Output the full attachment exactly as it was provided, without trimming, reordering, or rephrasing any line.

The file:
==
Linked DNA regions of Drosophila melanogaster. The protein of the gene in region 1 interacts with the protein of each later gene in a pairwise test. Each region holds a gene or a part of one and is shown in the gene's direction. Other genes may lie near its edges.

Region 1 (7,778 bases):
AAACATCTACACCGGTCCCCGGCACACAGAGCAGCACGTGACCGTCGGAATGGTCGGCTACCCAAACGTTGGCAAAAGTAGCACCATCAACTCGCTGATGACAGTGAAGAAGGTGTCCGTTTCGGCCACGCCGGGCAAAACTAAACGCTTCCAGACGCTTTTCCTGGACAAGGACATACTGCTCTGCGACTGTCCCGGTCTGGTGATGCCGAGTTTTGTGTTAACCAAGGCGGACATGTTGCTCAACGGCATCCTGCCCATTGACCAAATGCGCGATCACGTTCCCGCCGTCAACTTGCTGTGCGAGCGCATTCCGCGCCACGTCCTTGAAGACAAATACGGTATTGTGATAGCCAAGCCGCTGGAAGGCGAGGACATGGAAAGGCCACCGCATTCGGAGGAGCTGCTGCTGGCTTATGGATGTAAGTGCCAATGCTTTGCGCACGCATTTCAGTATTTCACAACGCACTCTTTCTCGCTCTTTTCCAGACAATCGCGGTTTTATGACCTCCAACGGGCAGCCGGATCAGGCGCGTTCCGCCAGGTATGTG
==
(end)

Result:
Linked DNA regions of Drosophila melanogaster. The protein of the gene in region 1 interacts with the protein of each later gene in a pairwise test. Each region holds a gene or a part of one and is shown in the gene's direction. Other genes may lie near its edges.

Region 1 (7,778 bases):
AAACATCTACACCGGTCCCCGGCACACAGAGCAGCACGTGACCGTCGGAATGGTCGGCTACCCAAACGTTGGCAAAAGTAGCACCATCAACTCGCTGATGACAGTGAAGAAGGTGTCCGTTTCGGCCACGCCGGGCAAAACTAAACGCTTCCAGACGCTTTTCCTGGACAAGGACATACTGCTCTGCGACTGTCCCGGTCTGGTGATGCCGAGTTTTGTGTTAACCAAGGCGGACATGTTGCTCAACGGCATCCTGCCCATTGACCAAATGCGCGATCACGTTCCCGCCGTCAACTTGCTGTGCGAGCGCATTCCGCGCCACGTCCTTGAAGACAAATACGGTATTGTGATAGCCAAGCCGCTGGAAGGCGAGGACATGGAAAGGCCACCGCATTCGGAGGAGCTGCTGCTGGCTTATGGATGTAAGTGCCAATGCTTTGCGCACGCATTTCAGTATTTCACAACGCACTCTTTCTCGCTCTTTTCCAGACAATCGCGGTTTTATGACCTCCAACGGGCAGCCGGATCAGGCGCGTTCCGCCAGGTATGTG